Synthetic hydrogels mimic muscle movements

Date: 5th February 2019

3D cell cultures offer us an artificial environment in order to study living cells and their behaviour in response to their environment. They are crucial in understanding how to synthesis artificial systems, such as the cells themselves, but also the complexity required to design tissues and organs. Hydrogels are useful tools for creating the microenvironment of cells and tissues and are being increasingly used in 3D cell culture applications.  The behaviour of many cells responds to the environment in which it is residing, therefore can differ depending whether cultured in soft or stiffer hydrogel.  However, once the culture has commenced it is difficult to change the properties of the gel.  Thus unlike in its natural environment which is constantly changing, the cells in culture are exposed to a static, irreversible condition.

Now scientists from the Netherlands have recently described the hierarchical mechanics of ultra-responsive hybrid hydrogels in their work published in the Nature journal.  These hydrogels are composed of two synthetic networks, one semi-flexible and stress-responsive, the other flexible and thermo responsive. The combination creates a very responsive, reversible movement, which may be able to simulate the cytoskeleton components in synthetic cells. Furthermore, relatively large changes can be achieved with small stimuli, in this case temperature.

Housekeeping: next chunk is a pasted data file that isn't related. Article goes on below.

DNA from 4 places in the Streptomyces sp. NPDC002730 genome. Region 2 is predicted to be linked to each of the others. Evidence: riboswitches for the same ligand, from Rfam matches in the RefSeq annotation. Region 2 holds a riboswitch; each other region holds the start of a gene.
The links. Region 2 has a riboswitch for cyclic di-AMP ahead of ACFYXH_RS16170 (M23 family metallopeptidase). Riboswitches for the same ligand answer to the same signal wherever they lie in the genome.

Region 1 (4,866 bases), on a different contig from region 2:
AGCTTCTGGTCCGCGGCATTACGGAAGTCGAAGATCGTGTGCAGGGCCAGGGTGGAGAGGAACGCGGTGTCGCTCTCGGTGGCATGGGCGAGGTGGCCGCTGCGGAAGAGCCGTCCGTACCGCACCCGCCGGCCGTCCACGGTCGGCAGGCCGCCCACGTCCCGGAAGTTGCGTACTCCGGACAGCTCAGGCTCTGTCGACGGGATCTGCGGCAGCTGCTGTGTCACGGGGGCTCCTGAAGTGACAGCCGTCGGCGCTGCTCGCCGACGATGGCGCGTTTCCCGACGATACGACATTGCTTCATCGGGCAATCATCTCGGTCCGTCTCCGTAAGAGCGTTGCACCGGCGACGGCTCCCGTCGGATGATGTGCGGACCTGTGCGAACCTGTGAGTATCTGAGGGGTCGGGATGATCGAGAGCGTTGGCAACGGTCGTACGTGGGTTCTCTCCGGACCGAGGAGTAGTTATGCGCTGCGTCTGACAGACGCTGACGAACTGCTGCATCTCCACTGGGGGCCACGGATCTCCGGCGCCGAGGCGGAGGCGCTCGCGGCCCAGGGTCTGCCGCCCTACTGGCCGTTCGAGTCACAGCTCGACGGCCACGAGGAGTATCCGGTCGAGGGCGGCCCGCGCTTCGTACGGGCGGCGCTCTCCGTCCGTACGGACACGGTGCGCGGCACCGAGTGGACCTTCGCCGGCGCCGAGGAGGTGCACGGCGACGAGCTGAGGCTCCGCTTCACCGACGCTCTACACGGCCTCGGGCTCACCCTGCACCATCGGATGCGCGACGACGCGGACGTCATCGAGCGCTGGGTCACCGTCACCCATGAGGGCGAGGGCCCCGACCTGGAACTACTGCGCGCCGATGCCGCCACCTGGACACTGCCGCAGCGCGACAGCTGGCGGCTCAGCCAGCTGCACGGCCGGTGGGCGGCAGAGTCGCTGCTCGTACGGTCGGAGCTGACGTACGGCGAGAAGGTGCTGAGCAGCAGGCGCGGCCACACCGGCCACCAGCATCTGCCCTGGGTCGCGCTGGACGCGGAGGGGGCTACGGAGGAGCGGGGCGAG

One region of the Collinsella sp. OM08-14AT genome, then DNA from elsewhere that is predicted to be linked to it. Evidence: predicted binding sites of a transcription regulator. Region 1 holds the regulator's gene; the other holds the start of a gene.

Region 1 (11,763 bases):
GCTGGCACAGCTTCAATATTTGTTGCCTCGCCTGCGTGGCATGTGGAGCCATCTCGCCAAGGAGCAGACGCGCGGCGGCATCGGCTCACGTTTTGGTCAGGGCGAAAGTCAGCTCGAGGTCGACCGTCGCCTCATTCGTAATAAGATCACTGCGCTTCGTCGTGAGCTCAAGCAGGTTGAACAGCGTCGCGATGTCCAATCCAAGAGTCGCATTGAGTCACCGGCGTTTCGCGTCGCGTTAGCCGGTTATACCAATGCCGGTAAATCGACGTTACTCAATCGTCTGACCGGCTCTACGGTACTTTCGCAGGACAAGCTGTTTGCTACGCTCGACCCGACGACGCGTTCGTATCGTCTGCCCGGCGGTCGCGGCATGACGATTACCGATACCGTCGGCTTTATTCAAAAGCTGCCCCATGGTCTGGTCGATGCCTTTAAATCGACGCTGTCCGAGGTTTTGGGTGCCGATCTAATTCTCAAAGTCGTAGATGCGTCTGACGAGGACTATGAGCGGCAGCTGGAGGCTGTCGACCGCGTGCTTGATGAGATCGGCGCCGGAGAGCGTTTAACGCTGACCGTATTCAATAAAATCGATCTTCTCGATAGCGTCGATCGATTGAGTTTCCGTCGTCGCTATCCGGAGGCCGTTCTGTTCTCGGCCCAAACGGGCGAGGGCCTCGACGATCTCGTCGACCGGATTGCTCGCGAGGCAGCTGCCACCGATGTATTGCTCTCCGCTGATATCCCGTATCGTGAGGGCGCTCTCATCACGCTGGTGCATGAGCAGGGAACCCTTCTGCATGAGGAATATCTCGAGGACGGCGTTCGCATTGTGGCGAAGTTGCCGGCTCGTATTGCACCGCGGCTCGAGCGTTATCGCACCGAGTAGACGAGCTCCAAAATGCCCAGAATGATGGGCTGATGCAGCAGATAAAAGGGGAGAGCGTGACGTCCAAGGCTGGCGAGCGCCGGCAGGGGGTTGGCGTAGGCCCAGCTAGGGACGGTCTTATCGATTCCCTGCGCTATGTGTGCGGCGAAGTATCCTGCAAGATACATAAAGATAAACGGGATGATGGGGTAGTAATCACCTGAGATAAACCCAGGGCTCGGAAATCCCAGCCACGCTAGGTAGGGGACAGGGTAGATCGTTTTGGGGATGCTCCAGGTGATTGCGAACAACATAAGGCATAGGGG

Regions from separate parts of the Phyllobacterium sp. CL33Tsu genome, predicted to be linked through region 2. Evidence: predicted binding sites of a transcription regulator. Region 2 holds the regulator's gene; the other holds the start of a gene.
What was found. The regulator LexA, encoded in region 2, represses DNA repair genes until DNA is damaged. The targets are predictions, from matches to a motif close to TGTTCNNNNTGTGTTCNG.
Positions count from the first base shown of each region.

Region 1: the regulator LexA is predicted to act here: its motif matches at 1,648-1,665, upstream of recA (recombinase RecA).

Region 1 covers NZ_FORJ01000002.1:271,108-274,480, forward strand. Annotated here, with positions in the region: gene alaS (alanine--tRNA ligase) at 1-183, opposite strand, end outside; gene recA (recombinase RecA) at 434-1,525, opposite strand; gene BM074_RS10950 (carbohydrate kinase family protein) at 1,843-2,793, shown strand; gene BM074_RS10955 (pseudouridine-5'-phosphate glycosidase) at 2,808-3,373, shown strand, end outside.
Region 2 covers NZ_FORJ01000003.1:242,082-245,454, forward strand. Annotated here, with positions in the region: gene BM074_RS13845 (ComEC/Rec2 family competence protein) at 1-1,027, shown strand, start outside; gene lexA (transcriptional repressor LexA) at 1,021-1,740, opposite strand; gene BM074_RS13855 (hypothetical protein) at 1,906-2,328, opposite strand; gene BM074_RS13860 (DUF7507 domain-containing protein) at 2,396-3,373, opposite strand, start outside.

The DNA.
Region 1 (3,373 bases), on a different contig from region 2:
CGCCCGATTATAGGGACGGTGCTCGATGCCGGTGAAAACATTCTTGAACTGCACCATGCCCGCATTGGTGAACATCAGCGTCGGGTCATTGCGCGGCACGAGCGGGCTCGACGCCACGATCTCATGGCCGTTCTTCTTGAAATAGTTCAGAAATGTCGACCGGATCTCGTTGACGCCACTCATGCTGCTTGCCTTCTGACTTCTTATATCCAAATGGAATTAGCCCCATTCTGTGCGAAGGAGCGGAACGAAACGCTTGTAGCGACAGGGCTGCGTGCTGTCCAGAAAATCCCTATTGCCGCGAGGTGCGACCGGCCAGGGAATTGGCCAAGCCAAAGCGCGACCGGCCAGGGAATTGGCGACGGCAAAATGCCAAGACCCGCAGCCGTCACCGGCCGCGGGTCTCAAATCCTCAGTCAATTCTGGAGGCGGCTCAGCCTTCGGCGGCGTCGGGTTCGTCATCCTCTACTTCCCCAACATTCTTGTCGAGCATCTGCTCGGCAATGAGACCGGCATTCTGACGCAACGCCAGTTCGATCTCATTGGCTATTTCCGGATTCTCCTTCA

Looking towards the future it is likely that this system can be adapted to mimic true muscle movements, however this would have to be in a unidirectional orientation which isn’t currently the case. However, if this can be achieved it will be a significance advancement for the likes of tissue engineering.  If applied to synthetic cell systems this could act as a dynamically switchable cytoskeletal component, triggered by a small thermal (or other) cue.

de Almeida, P., M. Jaspers, S. Vaessen, O. Tagit, G. Portale, A. E. Rowan and P. H. J. Kouwer (2019). “Cytoskeletal stiffening in synthetic hydrogels.” Nature Communications 10(1): 609.